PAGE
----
The views are incredible, I see the Empire State Building, the Chrysler building, and downtown, and the LES stretching before us. MA: Yeah, we’re actually hanging off the seventh floor of the building over Allen Street, and the reason for naming it Above Allen is to be consistent. We’re branding these terraces or bars as above whatever hotel they’re in. A60 is the bar on top of 60 Thompson, and the bar that I’m involved with in the Thompson Beverley Hills has an amazing roof deck called ABH, which means Above Beverly Hills. So it’s trying to incorporate this brand in different properties around the US. One of the things I think the Thompson does well is that each hotel they build is really reflective of the neighborhood. There’s always the consistency of luxury and service, but they really go out of their way to try and make it part of the neighborhood and really create something unique.

When are you opening? MA: In early March. There have been previews, like a little something for New Years’ Eve, but our strategy is not just to do a big grand opening and burn too brightly too quickly.

Well, this is a terrace, and opening a terrace is the winter is kind of strange isn’t it? MA: It is strange … there could definitely be better times to do it, but what we’re trying to do is see how the room moves, make sure the staff is well-trained and that we’re providing great service.

Some people believe that this is a recession-proof neighborhood because these kids have a way of making money — they’re young, they’re hustlers. Do you think you can you make money here? MA: I absolutely think so. What’s great about this neighborhood is that people who come down here and open something are really looking to run a marathon. They’re not looking to be the hottest club on the planet for three months then die out and struggle to keep business alive. I think people come in here with a longsighted vision, and we’re very much of that same thought. I think we’re going to have a very long life and really become a destination place so you always know that you can come to Above Allen and there will always be good people, a great setting and good design. Our goal is to meld all of those things, including great music and great vibe into a harmonious experience always.

What are your price points? MA: Our prices are actually really competitive for the neighborhood. They’re not extravagant at all, although hotels generally are more expensive than other bars. It’s about $11 for a drink, and specialty cocktails are $14, whereas more places it would be $16 or $18.

Is that because of the neighborhood, or is it the neighborhood meeting the recession? MA: I think it’s both. We don’t want to alienate ourselves from people in the neighborhood. It’s an extremely artistic, driven community, and people don’t want to just spend $15 on a drink or $10 on a beer. It’s not that crowd — we’re not trying to bring Cipriani’s to the LES.

What kind of music are you going to play? JW: We’re going to have really eclectic music. It’s not a dance club, so in choosing my DJs, I’m much more interested in track selection rather than turntablist ability. We’re not going to have A-Trak or a real turntablist cutting up. We’re in the process of programming different nights, but anywhere from soul to a lot of rock ‘n’ roll, to indie rock, since we’re on the LES.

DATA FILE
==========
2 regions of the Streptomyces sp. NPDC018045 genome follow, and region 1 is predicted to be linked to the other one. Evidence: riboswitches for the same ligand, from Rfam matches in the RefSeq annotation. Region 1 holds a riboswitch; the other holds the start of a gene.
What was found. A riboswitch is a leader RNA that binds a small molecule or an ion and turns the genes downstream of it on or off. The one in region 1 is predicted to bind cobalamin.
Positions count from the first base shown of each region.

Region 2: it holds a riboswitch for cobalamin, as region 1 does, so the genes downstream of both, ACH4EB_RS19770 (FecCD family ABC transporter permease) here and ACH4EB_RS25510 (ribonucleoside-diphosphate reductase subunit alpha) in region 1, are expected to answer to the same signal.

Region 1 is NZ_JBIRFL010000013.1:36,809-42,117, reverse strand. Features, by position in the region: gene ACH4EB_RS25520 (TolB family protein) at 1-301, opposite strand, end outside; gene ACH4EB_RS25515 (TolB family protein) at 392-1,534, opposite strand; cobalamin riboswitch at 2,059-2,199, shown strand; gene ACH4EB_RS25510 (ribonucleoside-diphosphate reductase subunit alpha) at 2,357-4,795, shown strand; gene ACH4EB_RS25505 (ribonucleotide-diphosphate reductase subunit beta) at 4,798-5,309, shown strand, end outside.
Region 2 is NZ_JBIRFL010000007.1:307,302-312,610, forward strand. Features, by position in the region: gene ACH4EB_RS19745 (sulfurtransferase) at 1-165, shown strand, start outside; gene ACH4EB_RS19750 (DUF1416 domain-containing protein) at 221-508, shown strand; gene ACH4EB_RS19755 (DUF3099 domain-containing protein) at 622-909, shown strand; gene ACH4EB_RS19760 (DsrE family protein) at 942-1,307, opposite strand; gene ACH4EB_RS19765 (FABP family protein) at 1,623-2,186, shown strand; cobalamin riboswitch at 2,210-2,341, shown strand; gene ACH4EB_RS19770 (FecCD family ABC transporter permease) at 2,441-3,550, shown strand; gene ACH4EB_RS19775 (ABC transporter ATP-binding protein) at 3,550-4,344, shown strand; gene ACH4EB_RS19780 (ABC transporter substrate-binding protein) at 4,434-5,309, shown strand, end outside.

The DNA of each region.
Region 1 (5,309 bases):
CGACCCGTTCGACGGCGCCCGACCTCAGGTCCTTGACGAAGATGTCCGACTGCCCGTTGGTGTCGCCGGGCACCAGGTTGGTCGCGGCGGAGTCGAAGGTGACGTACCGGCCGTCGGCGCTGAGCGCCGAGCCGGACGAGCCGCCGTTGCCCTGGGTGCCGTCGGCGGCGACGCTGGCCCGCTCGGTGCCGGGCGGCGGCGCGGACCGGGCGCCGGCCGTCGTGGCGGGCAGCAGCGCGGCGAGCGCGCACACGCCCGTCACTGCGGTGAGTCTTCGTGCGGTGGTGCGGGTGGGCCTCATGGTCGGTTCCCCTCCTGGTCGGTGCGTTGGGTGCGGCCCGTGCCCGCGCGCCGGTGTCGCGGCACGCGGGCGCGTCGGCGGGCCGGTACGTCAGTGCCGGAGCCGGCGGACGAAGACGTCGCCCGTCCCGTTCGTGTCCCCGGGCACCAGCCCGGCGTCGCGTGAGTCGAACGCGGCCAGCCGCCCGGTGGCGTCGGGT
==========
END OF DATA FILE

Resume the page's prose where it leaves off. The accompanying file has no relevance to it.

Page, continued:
When can my readers come here to imbibe? MA: We’re going to start off opening about three nights a week, Thursday through Saturday, just to get to operations down smoothly. It’s going to be very friends and family in the beginning. With all our Above properties, we do special membership cards. They don’t cost anything, there’s no membership fee, but if you’re special enough, you’ll receive one in the mail so you can just go right up into the elevator and you’re not dealing with a myriad of door people or security, and that’s kind of the vibe here. But we want it to be a really cool group of people — everyone who’s bringing something to the table vs. just large bank accounts — so we’re also not really planning on doing lots of bottle service up here. We just want to have really great crowds.

What’s the door policy? MA: Well, there will be a doorperson at the bottom of the elevator, and they’ll be keying people up. We’re talking about having a dedicated elevator, but since this is a brand new construction our elevators work damn well. I’m really excited about this property … I think it comes at a difficult time, but we’re all excited about this particular bar, and I think we will have a great time. We have a lot of the right pieces in place.

You’re in a hotel, so is there an amount of money that the hotel requires you to generate? Is there less pressure than a normal bar wouldn’t have to deal with to generate revenue, as the bar also services the hotel guests — do you have a certain rent to cover each month? MA: In operating any venue in a hotel, there are lots of advantages especially that in a hotel most of the revenue is generated by rooms. So, yes, there is a dedicated amount going to rent, but the pressures of being overly profitable are not the same.

Are you serving food here? MA: Yes, we’re going to have a menu with small plates from Shang until 2 a.m. through April. That’s another thing — we’re more interested in the crowd that goes out between 10 p.m. and 2 a.m. We don’t want to be a place where people get here at 2 and become that late-night place.

But a place will evolve it’s own identity. If at 2 a.m. you’re packed with a good crowd, you’re not closing the door. MA: Exactly, but really what we’re aiming towards is to have an earlier place where people can come and have cocktails and maybe start their night if they’re going to have a late one — or, just be a destination, like, hey you know what? I’ve got to work tomorrow. I’m going to be done by one or two.